Seven Execs On Seven’s Financial State, COVID Learnings, Housing Three Singing Shows & That Cricket Debacle

Seven Execs On Seven’s Financial State, COVID Learnings, Housing Three Singing Shows & That Cricket Debacle

The year 2020 hit all the free-to-air networks hard, but perhaps none harder than Seven, a broadcaster who was already struggling to get its books out of the red.

Even its chief executive James Warburton said at its virtual Upfronts on Wednesday COVID-19 hit Seven hardest, but by all accounts, the network’s key executives say it’s looking towards a bright and successful 2021.

B&T spoke with head of programming Angus Ross (pictured top, right), chief marketing officer Charlotte Valente (pictured bottom, right), chief revenue officer Kurt Burnette (pictured bottom, left) and network sales director Natalie Harvey (pictured top, left )to get the low-down on key pandemic learning, Seven’s financial state, that cricket debacle, and just how it plans to house three singing shows.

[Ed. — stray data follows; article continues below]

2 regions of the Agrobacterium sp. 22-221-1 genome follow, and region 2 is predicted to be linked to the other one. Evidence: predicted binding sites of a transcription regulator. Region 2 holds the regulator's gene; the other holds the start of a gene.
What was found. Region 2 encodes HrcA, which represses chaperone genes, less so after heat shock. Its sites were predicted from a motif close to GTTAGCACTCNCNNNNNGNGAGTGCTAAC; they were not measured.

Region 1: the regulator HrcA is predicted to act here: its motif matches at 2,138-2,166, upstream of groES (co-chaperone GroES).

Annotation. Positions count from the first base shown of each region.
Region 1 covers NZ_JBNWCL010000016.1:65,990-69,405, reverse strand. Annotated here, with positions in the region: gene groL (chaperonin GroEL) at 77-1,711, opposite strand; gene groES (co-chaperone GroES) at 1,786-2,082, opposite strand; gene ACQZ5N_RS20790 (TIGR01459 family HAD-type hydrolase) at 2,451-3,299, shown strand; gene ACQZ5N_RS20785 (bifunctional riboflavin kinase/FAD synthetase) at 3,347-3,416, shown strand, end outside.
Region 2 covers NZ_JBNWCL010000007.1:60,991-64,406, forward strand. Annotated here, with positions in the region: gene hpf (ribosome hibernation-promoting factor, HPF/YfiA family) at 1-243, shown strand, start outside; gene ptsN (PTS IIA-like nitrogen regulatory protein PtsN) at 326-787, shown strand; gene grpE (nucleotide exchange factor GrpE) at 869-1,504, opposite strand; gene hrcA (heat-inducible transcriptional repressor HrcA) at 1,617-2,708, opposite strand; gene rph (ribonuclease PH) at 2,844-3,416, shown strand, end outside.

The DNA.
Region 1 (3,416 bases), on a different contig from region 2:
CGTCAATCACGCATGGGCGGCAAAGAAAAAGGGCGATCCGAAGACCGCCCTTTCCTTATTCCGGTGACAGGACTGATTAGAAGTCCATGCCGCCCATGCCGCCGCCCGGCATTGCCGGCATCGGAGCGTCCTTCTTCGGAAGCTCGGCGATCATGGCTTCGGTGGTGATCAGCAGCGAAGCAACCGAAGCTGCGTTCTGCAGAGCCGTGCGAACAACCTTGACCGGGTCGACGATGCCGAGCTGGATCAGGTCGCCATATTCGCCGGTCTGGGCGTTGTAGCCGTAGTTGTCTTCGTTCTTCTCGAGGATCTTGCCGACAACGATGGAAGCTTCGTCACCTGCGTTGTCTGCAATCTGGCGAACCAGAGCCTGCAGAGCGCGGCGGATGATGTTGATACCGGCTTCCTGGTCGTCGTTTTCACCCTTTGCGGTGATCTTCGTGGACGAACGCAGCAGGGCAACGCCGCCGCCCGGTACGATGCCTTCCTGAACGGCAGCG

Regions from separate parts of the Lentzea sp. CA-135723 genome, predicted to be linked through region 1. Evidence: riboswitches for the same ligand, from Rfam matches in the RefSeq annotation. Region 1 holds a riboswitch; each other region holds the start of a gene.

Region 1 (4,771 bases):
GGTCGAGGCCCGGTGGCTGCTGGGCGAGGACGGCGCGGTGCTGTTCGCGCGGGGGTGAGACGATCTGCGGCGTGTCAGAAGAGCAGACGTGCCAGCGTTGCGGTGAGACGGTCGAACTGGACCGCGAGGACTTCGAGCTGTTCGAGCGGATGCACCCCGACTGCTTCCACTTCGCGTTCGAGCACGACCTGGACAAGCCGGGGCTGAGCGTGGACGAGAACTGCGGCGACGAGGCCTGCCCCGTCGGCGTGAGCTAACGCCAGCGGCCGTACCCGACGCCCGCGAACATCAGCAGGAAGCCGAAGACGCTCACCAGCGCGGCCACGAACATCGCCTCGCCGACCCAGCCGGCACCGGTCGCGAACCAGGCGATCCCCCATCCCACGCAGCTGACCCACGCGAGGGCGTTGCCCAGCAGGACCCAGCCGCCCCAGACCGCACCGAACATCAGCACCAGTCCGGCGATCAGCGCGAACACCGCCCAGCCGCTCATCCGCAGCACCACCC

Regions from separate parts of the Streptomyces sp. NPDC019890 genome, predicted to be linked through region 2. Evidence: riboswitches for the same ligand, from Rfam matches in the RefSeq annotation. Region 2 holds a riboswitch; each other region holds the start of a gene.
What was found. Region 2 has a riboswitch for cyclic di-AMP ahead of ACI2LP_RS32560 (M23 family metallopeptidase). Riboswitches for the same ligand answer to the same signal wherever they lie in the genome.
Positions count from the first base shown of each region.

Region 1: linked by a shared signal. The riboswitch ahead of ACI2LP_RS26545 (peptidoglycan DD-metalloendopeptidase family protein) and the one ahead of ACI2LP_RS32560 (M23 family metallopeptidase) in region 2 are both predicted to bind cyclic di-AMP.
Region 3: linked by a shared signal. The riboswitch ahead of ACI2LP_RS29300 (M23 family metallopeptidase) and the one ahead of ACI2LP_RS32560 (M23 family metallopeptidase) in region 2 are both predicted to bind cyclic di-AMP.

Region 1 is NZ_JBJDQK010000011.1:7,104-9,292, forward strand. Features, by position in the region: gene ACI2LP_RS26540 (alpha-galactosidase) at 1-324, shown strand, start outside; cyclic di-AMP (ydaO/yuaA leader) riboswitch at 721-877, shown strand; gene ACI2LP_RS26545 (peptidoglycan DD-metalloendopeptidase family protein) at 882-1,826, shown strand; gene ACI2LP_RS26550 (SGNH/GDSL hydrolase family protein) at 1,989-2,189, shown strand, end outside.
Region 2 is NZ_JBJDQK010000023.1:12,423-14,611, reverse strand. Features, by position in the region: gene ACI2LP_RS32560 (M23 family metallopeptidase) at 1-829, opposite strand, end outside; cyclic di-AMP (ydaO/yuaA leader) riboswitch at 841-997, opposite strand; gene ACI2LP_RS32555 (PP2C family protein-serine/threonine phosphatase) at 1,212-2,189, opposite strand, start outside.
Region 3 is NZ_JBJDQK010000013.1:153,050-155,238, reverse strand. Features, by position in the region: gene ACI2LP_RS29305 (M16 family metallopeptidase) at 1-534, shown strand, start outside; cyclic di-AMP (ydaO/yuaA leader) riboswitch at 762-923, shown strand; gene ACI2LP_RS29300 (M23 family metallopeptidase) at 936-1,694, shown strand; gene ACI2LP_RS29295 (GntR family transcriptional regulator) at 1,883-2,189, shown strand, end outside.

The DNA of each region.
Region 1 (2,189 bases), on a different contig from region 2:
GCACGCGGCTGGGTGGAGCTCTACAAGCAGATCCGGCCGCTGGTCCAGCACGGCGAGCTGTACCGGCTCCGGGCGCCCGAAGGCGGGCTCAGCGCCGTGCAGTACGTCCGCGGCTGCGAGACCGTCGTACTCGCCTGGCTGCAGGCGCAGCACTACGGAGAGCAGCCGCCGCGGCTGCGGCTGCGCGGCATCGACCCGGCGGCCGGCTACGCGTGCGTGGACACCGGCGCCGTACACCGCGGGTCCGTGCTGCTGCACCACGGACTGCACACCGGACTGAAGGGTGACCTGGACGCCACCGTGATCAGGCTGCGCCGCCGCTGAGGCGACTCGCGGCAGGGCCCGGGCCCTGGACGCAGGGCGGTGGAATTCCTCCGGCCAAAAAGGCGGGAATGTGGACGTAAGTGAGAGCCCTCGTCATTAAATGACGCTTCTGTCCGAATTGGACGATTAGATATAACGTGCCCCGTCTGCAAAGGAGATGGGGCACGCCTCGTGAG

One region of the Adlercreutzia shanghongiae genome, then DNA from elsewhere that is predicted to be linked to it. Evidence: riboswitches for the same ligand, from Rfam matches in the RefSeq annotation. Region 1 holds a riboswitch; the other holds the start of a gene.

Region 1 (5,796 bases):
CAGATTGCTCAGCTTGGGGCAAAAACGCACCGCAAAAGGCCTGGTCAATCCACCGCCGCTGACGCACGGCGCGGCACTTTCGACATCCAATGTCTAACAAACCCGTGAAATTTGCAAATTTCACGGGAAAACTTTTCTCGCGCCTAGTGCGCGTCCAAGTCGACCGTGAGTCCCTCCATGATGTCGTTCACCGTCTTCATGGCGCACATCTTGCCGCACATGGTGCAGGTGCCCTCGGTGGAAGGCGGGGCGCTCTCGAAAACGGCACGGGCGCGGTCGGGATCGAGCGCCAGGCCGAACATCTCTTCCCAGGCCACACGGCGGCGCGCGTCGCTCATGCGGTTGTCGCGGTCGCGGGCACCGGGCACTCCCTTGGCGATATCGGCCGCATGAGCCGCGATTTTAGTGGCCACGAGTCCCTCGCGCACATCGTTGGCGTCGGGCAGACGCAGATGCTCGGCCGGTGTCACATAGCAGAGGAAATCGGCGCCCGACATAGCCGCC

COVID-19 learnings

On the most important learnings to come out of COVID-19, Ross said the more content you have in the bank, the better.

“What we are doing for next year is basically from mid-December 2020, we will have our entire first eight months of content in the can. Big Brother, Holy Moly, Ultimate Tag and Farmer Wants a Wife will be produced, finished and in the can. That way we can roll things out in whatever way we want next year.

“We’ve very much got a COVID-19 proof schedule for next year. Many of our shows are produced and we’re fully loaded for next year.”

Burnette said Seven has also made a point of cross-utilising its team.

“The learning points have been to be more creative, and a lot more agile. We’ve been using people in our workplace across different things, basically putting cameraman into quarantine and teaching them how to edit and shoot while in quarantine.”

From a marketing perspective, Valente also noted the importance of being agile and flexible.

“We’ve all realised the importance of being flexible and agile. I think that can be said for anything, but for us specifically, it’s being able to pivot marketing strategies in order to be able to engage audiences, and to continue to engage them in non-traditional ways. That’s really underpinned by a deeper audience understanding as we continue to grow and engage our audiences.”

Harvey said COVID-19 and 2020 holistically has proven television is an important medium,